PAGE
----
Corficolombiana Pays $80M To Resolve Bribery Probes
On August 10, 2023, the U.S. Securities Exchange Commission (“SEC”) and the Department of Justice (“DOJ”), in coordination with Columbian authorities, announced that Colombian conglomerate Grupo Aval Acciones y Valores S.A (“Grupo Aval”) and its banking subsidiary Corporacion Financiera Colombiana S.A. (“Corficolombiana”) agreed to pay approximately $80 million USD for their alleged involvement in a scheme to pay $23 million USD in bribes to high-ranking government officials in Colombia, in violation of the anti-bribery provisions of the Foreign Corrupt Practices Act (“FCPA”). In resolving these allegations, Corficolombiana entered into a three-year Deferred Prosecution Agreement (“DPA”) with the DOJ, and agreed to pay a $40.6 million USD criminal penalty, up to half of which may be credited against payments to the Columbian government. To settle the SEC’s claims, Grupo Aval and Corficolombiana agreed to a cease-and-desist order with the SEC and agreed to pay an additional $40 million USD.
According to the DOJ, between 2012 and 2015 Corficolombiana conspired with an executive of a Brazil-based construction conglomerate, Odebrecht S.A. (“Odebrecht”), to secure a competitive capital contract to construct and operate a 328-mile highway toll road project, the Ocaña-Gamarra Extension, in Colombia. Alongside Odebrecht, Corficolombiana offered and ultimately paid more than $23 million USD in bribes to high-ranking government officials in the executive and legislative branches to win the contract. The DOJ asserts that approximately $28 million USD in illicit payments were made to officials with the knowledge, approval, and guidance of Corficolombiana’s former president. To further the scheme, Corficolombiana allegedly motivated other entities to enter into fictitious contracts with companies associated with intermediaries in order to disseminate the bribes to government officials. Corficolombiana earned $28.6 million USD in profits from the bribes and Grupo Aval allegedly obtained an improper financial benefit of approximately $32 million USD. The former president of Corficolombiana was sentenced to nearly 12 years in prison by Colombian authorities following a criminal trial in 2019.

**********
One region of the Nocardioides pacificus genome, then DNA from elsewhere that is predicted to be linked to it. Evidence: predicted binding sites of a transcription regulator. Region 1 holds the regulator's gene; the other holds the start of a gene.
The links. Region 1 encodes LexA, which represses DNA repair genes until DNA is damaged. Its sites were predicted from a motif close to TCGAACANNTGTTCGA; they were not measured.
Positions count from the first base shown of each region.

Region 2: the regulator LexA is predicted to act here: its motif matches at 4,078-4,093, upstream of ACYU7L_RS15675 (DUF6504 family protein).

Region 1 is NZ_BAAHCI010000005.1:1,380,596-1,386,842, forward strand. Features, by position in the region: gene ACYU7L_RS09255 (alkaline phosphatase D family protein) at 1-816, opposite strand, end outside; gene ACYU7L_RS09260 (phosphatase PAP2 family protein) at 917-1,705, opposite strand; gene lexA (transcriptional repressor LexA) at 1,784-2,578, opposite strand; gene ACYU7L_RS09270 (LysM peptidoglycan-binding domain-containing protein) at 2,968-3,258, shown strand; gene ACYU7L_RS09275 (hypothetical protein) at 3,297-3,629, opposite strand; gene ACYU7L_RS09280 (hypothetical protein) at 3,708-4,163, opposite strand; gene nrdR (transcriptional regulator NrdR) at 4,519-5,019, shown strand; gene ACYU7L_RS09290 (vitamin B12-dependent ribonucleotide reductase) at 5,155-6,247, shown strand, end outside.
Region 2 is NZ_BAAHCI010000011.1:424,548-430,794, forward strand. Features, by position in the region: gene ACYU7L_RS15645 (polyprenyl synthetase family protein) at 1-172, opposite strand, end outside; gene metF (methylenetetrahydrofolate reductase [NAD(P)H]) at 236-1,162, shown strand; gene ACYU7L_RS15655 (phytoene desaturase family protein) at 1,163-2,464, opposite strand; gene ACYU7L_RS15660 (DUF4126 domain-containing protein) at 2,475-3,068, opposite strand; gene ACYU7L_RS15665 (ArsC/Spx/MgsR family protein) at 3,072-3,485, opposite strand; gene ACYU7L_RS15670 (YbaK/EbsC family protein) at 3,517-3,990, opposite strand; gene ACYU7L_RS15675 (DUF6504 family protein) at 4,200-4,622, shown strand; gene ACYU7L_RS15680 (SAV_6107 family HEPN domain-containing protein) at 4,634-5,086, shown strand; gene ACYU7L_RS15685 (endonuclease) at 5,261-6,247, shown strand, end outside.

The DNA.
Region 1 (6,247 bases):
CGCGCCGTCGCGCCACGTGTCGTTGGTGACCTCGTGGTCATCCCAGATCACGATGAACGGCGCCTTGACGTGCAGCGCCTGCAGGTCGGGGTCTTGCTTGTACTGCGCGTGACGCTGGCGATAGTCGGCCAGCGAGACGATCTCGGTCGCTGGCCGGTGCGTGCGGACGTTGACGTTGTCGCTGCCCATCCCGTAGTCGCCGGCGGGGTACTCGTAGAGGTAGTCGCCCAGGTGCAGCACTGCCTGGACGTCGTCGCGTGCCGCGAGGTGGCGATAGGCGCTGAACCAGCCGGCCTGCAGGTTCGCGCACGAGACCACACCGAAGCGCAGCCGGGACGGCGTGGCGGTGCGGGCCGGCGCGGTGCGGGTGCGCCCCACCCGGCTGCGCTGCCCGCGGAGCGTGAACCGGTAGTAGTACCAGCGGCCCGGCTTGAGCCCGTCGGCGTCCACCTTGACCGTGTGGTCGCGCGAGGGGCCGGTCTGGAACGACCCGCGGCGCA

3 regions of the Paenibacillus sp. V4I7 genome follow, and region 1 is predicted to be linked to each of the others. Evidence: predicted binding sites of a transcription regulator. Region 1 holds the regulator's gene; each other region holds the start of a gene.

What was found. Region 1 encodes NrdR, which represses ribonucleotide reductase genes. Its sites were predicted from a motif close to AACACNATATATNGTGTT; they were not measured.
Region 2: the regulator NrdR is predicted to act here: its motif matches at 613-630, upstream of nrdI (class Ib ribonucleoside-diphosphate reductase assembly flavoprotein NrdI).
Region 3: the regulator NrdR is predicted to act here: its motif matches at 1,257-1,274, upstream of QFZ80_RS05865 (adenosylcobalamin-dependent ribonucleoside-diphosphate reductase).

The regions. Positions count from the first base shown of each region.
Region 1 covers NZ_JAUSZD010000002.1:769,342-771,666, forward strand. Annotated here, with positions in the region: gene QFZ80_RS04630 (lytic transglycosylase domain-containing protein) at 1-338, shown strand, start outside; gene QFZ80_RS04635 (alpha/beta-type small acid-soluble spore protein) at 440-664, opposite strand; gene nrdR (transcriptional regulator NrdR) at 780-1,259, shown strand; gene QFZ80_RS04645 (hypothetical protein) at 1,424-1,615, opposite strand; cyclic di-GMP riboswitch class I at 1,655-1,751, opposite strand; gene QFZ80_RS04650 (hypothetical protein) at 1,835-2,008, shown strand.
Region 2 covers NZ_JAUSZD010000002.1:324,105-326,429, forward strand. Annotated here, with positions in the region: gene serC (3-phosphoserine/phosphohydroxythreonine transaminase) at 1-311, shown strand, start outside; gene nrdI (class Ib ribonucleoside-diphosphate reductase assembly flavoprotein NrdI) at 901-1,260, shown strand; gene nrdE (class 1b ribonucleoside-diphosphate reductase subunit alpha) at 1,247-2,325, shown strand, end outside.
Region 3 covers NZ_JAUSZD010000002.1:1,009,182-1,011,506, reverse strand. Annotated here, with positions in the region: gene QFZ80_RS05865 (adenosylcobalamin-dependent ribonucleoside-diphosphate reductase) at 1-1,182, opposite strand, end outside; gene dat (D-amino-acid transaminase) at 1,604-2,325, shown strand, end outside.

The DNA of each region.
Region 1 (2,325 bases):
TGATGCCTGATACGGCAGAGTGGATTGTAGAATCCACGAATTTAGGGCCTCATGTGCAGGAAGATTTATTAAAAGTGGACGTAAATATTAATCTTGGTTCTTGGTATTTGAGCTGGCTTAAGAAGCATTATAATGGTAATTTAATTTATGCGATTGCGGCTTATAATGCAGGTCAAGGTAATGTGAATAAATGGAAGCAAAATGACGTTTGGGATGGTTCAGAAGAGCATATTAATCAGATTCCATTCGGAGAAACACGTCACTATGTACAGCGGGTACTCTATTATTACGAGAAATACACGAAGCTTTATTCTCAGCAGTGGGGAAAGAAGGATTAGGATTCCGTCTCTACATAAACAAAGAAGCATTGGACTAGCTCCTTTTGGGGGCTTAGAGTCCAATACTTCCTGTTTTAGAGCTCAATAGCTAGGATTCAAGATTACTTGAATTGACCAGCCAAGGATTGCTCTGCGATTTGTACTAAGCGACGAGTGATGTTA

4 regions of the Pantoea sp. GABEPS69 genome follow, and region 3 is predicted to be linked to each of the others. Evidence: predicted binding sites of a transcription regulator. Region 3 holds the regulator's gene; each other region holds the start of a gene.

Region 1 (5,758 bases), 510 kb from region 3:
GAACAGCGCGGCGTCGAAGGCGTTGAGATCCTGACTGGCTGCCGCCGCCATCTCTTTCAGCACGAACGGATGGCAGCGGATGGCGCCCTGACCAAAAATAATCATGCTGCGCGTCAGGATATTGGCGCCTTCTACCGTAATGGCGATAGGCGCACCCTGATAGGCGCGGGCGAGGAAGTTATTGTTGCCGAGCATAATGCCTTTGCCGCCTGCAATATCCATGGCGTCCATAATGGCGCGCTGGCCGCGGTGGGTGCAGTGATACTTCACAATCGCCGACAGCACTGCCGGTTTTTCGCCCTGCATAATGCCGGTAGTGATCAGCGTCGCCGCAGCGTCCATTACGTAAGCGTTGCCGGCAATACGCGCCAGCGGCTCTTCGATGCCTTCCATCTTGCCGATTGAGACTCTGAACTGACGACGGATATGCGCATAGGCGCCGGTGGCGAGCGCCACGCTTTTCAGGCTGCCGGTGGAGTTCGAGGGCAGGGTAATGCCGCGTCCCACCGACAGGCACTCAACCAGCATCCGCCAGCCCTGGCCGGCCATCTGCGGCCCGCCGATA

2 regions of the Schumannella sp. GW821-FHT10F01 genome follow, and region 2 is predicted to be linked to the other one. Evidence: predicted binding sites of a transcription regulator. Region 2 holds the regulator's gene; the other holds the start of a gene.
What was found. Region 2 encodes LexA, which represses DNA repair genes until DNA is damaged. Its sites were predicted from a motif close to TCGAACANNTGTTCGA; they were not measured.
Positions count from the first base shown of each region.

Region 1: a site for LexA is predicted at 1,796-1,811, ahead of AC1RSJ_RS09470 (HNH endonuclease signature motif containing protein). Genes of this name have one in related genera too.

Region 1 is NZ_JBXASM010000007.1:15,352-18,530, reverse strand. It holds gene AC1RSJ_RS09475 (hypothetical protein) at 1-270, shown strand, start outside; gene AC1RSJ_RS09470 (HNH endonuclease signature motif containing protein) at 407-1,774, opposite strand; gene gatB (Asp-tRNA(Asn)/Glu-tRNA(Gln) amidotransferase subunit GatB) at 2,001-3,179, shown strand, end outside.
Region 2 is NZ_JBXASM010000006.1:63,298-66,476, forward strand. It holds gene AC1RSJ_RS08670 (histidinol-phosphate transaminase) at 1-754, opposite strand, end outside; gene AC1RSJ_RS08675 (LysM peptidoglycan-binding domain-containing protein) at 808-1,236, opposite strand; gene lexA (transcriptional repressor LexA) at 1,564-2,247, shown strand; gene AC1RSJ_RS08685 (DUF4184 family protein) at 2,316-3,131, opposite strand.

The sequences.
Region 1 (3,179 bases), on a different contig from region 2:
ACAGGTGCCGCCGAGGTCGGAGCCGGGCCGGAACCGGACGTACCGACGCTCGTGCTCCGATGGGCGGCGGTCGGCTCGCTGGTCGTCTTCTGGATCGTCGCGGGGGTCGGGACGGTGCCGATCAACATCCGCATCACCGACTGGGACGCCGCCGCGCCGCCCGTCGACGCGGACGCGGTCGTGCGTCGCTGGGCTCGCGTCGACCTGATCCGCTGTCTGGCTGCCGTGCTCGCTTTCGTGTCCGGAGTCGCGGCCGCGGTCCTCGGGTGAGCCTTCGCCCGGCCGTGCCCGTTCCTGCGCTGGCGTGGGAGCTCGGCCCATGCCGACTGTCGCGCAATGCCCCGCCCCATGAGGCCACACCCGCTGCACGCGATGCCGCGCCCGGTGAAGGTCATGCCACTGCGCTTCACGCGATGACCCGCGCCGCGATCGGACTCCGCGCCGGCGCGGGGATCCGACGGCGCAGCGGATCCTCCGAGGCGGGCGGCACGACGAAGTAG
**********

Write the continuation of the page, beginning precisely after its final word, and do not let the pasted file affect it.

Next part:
Pursuant to the DPA, Corficolombiana has agreed to continue cooperating with the DOJ in any future criminal investigation relating to this conduct, to further enhance its compliance program, and to provide necessary reports to the DOJ regarding remediation and the implementation of agreed upon compliance measures. The DOJ recognized that Corficolombiana acknowledged its role in the bribery scheme, timely provided facts, produced documents, and provided sworn testimony. Additionally, in announcing the resolution, the DOJ noted that the company also conducted a root cause analysis of conduct identified during investigations, bolstered its corporate governance and control systems, and improved its third-party intermediary risk management process. As a result, the DOJ credited the entity for the prompt and extensive remedial measures, noting that the $80 million USD settlement reflects a 30 percent reduction from the fine recommended by the U.S. Sentencing Guidelines.
As to the cease and desist order with the SEC, Grupo Alva and Corficolombiana have undertaken remedial efforts: conducting a comprehensive risk assessment, re-designing their anti-corruption compliance program, and improving policies and procedures for joint venture entities and investments.
The DOJ and SEC have asserted that this resolution should serve as a reminder to chief compliance and financial officers of the need to implement and monitor robust internal accounting controls, with the SEC’s FCPA Unit Chief, Charles Cain, noting, “[l]ax control environments are fertile ground for mischief, as illustrated here, where bribes were funded through payments made for invoices lacking supporting documentation and contracts for vaguely described services typically handled internally rather than by third parties.”